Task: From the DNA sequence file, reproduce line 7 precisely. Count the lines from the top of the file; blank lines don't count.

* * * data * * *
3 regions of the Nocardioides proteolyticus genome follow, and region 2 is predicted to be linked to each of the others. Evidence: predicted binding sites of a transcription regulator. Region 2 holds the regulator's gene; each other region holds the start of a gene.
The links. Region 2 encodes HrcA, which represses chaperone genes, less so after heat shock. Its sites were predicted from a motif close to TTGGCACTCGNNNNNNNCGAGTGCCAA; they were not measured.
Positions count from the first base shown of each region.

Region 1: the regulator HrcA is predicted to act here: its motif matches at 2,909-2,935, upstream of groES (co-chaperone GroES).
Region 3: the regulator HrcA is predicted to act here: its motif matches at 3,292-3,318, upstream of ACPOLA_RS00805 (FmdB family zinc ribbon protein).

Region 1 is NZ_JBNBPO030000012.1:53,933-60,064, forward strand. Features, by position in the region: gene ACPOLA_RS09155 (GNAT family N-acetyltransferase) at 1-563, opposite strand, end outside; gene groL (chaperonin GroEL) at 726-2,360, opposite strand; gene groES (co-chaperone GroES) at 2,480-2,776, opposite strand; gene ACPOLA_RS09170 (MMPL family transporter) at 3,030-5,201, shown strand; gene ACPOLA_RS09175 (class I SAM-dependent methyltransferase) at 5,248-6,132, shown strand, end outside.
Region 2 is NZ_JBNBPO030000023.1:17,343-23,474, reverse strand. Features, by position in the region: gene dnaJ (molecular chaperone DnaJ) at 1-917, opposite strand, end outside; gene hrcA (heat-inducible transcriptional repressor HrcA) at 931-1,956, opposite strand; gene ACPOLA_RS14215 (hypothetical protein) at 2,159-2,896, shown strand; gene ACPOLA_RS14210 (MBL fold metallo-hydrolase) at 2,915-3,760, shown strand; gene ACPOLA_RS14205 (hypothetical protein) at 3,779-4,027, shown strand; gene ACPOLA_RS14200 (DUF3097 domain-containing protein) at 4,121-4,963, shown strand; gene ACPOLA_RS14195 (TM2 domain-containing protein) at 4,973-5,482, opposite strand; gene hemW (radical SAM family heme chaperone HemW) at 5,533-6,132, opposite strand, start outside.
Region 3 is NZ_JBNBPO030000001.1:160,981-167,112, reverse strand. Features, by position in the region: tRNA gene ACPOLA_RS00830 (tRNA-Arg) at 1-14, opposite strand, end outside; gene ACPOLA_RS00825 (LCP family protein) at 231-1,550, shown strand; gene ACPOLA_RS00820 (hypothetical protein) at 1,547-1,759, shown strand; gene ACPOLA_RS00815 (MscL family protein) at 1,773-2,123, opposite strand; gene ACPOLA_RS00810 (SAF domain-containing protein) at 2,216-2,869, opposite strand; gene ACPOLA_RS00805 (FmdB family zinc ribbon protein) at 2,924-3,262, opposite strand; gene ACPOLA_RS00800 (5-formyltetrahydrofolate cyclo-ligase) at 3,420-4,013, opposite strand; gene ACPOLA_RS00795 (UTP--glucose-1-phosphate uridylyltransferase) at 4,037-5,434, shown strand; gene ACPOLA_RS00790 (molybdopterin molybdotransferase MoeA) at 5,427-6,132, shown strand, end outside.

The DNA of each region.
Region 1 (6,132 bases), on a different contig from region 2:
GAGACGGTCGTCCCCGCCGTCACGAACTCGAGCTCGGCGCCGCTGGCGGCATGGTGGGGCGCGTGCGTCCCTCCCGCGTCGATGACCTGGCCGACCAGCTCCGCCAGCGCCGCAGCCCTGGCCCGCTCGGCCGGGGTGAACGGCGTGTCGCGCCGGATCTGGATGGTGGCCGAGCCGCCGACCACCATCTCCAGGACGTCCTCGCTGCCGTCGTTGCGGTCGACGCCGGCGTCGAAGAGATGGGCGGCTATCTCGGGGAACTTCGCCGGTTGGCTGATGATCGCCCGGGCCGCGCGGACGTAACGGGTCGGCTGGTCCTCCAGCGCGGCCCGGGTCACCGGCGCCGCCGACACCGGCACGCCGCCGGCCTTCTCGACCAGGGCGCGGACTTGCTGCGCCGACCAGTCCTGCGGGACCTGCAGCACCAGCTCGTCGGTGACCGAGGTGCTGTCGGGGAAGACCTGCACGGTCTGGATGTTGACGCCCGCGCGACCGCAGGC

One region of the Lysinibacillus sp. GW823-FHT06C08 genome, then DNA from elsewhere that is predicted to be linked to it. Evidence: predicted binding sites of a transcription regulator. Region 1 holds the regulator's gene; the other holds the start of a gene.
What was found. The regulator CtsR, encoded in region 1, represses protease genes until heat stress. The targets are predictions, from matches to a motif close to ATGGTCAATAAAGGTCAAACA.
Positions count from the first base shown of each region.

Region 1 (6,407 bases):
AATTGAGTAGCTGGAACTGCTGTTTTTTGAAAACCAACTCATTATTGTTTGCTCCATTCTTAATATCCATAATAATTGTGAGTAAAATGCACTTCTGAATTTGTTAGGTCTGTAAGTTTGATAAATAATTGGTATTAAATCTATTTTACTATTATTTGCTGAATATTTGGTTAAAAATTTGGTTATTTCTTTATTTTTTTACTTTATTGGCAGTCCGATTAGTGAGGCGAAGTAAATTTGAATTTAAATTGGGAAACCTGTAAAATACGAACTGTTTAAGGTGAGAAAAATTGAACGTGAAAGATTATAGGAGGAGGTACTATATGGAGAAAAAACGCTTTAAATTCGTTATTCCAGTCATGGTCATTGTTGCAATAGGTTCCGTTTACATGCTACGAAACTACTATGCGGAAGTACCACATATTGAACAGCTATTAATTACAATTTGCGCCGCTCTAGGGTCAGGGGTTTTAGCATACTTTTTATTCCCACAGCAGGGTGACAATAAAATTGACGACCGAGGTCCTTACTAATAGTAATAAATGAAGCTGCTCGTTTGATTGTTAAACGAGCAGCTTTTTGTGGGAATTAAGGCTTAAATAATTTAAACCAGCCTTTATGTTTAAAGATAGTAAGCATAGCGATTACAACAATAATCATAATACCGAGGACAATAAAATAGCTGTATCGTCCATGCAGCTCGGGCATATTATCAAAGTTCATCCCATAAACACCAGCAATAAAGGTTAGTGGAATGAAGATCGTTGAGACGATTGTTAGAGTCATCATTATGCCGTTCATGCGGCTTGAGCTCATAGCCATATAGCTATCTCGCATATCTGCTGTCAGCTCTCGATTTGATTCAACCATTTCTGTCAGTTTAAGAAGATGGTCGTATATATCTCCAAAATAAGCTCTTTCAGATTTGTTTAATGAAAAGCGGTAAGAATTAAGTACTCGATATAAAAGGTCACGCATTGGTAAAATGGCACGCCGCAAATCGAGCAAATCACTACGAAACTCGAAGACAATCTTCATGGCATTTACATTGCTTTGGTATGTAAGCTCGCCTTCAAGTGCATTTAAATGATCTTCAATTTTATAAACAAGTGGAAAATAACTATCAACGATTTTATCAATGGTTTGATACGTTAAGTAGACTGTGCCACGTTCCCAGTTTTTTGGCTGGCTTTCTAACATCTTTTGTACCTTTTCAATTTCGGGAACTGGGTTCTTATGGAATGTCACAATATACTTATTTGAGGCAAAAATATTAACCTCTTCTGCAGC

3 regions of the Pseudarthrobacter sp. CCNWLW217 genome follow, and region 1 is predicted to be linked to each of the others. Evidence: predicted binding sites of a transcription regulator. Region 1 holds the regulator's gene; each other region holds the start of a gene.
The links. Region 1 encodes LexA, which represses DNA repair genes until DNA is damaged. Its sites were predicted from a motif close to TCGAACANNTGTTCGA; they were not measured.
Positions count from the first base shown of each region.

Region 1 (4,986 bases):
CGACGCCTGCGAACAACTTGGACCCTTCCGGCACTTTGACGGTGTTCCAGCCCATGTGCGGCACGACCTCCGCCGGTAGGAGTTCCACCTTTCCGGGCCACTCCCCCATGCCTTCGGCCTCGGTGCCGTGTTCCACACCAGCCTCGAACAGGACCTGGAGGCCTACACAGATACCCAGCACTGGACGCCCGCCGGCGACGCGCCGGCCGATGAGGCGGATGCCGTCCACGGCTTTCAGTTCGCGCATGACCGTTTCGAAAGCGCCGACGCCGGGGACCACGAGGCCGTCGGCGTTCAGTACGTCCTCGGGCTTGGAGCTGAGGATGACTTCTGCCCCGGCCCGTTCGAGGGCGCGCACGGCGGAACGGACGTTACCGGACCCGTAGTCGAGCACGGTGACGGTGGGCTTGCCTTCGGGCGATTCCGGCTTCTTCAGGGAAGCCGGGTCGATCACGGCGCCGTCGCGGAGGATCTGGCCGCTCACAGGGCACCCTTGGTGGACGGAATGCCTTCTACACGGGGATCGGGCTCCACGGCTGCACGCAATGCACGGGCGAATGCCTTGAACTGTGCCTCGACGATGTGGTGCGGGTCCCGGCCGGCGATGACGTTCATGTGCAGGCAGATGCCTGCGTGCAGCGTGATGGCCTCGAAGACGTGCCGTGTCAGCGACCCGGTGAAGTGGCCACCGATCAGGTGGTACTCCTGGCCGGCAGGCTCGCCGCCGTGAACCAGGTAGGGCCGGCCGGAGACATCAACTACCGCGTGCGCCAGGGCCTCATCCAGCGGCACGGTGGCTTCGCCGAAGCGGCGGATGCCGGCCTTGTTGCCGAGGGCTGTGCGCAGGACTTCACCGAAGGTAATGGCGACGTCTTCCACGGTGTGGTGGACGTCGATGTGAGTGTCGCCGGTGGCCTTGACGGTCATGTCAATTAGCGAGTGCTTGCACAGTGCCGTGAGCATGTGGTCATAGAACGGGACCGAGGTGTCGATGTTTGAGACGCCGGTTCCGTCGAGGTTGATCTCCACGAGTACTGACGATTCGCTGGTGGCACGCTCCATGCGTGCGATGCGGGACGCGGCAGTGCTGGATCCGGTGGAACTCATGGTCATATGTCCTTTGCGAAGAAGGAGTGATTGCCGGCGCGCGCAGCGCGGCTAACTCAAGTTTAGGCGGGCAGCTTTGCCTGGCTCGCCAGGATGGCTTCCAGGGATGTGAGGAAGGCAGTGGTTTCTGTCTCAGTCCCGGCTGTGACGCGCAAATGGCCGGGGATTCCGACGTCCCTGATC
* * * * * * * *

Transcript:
Region 2 is NZ_JBNBPO030000023.1:17,343-23,474, reverse strand. Features, by position in the region: gene dnaJ (molecular chaperone DnaJ) at 1-917, opposite strand, end outside; gene hrcA (heat-inducible transcriptional repressor HrcA) at 931-1,956, opposite strand; gene ACPOLA_RS14215 (hypothetical protein) at 2,159-2,896, shown strand; gene ACPOLA_RS14210 (MBL fold metallo-hydrolase) at 2,915-3,760, shown strand; gene ACPOLA_RS14205 (hypothetical protein) at 3,779-4,027, shown strand; gene ACPOLA_RS14200 (DUF3097 domain-containing protein) at 4,121-4,963, shown strand; gene ACPOLA_RS14195 (TM2 domain-containing protein) at 4,973-5,482, opposite strand; gene hemW (radical SAM family heme chaperone HemW) at 5,533-6,132, opposite strand, start outside.